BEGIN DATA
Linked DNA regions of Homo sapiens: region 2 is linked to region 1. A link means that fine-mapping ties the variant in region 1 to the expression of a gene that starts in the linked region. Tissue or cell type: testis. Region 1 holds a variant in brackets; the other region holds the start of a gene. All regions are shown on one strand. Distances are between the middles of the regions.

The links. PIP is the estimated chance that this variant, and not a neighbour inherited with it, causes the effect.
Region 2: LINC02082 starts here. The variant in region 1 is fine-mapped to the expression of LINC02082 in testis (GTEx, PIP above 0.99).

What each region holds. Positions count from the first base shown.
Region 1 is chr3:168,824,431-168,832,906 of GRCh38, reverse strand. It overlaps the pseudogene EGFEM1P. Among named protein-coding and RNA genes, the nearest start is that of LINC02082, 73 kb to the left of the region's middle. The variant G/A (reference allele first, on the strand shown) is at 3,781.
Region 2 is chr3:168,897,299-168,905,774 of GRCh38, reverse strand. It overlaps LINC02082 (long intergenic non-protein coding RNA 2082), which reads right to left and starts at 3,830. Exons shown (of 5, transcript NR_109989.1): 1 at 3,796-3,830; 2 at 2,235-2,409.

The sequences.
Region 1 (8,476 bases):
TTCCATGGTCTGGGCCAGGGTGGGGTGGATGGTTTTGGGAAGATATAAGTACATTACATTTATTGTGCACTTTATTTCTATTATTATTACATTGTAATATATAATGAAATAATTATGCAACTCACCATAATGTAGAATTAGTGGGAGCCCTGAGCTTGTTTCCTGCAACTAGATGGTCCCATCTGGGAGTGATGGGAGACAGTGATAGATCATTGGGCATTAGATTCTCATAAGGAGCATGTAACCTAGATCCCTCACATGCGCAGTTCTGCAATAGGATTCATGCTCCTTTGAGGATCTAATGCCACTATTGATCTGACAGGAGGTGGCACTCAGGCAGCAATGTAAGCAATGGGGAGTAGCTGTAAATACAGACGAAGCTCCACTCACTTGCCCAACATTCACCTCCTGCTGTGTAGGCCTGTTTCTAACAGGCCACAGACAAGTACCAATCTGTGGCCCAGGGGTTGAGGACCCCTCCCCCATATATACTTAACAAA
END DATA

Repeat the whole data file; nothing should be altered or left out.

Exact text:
Linked DNA regions of Homo sapiens: region 2 is linked to region 1. A link means that fine-mapping ties the variant in region 1 to the expression of a gene that starts in the linked region. Tissue or cell type: testis. Region 1 holds a variant in brackets; the other region holds the start of a gene. All regions are shown on one strand. Distances are between the middles of the regions.

The links. PIP is the estimated chance that this variant, and not a neighbour inherited with it, causes the effect.
Region 2: LINC02082 starts here. The variant in region 1 is fine-mapped to the expression of LINC02082 in testis (GTEx, PIP above 0.99).

What each region holds. Positions count from the first base shown.
Region 1 is chr3:168,824,431-168,832,906 of GRCh38, reverse strand. It overlaps the pseudogene EGFEM1P. Among named protein-coding and RNA genes, the nearest start is that of LINC02082, 73 kb to the left of the region's middle. The variant G/A (reference allele first, on the strand shown) is at 3,781.
Region 2 is chr3:168,897,299-168,905,774 of GRCh38, reverse strand. It overlaps LINC02082 (long intergenic non-protein coding RNA 2082), which reads right to left and starts at 3,830. Exons shown (of 5, transcript NR_109989.1): 1 at 3,796-3,830; 2 at 2,235-2,409.

The sequences.
Region 1 (8,476 bases):
TTCCATGGTCTGGGCCAGGGTGGGGTGGATGGTTTTGGGAAGATATAAGTACATTACATTTATTGTGCACTTTATTTCTATTATTATTACATTGTAATATATAATGAAATAATTATGCAACTCACCATAATGTAGAATTAGTGGGAGCCCTGAGCTTGTTTCCTGCAACTAGATGGTCCCATCTGGGAGTGATGGGAGACAGTGATAGATCATTGGGCATTAGATTCTCATAAGGAGCATGTAACCTAGATCCCTCACATGCGCAGTTCTGCAATAGGATTCATGCTCCTTTGAGGATCTAATGCCACTATTGATCTGACAGGAGGTGGCACTCAGGCAGCAATGTAAGCAATGGGGAGTAGCTGTAAATACAGACGAAGCTCCACTCACTTGCCCAACATTCACCTCCTGCTGTGTAGGCCTGTTTCTAACAGGCCACAGACAAGTACCAATCTGTGGCCCAGGGGTTGAGGACCCCTCCCCCATATATACTTAACAAA